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Vietnam to bring back HCMC – Vung Tau hydrofoils next week
By Dinh Phu - Thanh Nien News -

The burned frame of a hydrofoil that left Ho Chi Minh City for Vung Tau on January 20, 2014. Photo: Cong Nguyen The burned frame of a hydrofoil that left Ho Chi Minh City for Vung Tau on January 20, 2014. Photo: Cong Nguyen

Vietnam's beleaguered hydrofoil firms will launch their first Ho Chi Minh City - Vung Tau voyage on December 23 following a year-long ban on the service.
Bui Cong Trung, chairman of Vina Expres, was quoted by Tuoi Tre (Youth) newspaper as saying Thursday that they are taking the final steps to put the hydrofoils back in operation on December 23.
The fares for each trip, with each hydrofoil departing from HCMC to Vung Tau and vice versa every two hours, are VND200,000 (US$9.4) per adult and VND100,000 for per child. The fares are VND250,000 and VND120,000 respectively on Saturdays, Sundays, and public holidays.

Tran Quoc Hieu, deputy director of Quang Hung Company, also known as Petro Express, said they will put one hydrofoil back in service by January 1, and another soon after.

The HCMC administration signed an agreement on Monday to allow the operation of hydrofoils that  meet enhanced quality and safety requirements.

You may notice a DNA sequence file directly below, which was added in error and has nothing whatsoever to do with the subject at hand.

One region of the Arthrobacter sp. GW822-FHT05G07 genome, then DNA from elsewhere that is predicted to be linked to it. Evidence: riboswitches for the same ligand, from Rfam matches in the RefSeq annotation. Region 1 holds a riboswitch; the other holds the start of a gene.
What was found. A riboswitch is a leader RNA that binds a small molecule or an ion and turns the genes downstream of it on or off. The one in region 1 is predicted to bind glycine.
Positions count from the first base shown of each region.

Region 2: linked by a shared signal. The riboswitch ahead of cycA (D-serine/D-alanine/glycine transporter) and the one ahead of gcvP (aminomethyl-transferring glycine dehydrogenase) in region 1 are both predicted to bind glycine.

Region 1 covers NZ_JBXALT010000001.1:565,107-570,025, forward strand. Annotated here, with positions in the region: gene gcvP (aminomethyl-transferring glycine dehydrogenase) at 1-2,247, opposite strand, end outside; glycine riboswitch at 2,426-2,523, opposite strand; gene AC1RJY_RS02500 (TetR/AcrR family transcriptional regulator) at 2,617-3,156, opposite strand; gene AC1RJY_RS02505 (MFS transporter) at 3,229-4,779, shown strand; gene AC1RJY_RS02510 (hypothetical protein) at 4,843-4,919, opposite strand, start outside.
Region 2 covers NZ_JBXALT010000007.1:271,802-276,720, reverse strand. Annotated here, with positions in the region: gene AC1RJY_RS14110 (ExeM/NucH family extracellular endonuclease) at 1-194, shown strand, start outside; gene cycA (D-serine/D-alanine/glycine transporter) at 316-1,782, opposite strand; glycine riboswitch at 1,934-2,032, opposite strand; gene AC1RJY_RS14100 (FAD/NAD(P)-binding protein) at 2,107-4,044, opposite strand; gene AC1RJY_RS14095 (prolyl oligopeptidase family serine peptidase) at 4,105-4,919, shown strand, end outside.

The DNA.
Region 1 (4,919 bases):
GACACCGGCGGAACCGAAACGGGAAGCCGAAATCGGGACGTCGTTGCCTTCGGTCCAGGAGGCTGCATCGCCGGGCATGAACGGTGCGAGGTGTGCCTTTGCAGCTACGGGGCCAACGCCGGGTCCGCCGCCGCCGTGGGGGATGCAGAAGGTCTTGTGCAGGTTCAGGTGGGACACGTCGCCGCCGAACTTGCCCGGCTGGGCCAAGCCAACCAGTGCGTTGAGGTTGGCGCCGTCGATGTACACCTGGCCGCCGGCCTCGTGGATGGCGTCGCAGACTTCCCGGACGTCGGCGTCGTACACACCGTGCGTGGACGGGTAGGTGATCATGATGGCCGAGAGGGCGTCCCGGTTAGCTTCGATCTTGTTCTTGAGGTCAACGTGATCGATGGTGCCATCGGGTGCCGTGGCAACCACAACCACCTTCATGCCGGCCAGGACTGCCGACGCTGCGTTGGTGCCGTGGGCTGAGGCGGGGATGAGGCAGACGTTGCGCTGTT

Hydrofoils once provided a popular means of transportation because they cut bus travel time in half.
The city halted the service on January 20 after a Vina Express boat caught fire some 15 minutes after departing the Bach Dang Wharf in downtown HCMC.
All 85 passengers managed to safely jump overboard after the captain piloted the vessel into shallow waters where the boat burned to cinders.
Transport officials later learned that the boat was 20 years old. Eight other hydrofoils at the time were discovered to be between 19 and 25 years old.
Following a post-incident inspection of the entire fleet, the inspectors announced that all of them were in bad shape.
A new decree on waterway traffic safety that will go into effect next year will establish a 20-year operational limit on high-speed passenger vessels traveling the inland waterways.
The decree also bans the commercial operation of metal and fiberglass passenger boats that are over 30 years old.
Wooden boats are permitted to be no older than 25 and tourism boats which contain restaurants or overnight accommodations can be no more than 35 years of age.
The law, which will take effect on January 5, 2015, gives non-compliant boats two extra years to meet the new requirements.
For example, those that become too old on January 5 will be allowed to operate until the end of 2016, so long as they submit to and pass regular safety inspections.
Boats that exceed the new limits after January 2017 will receive no grace period.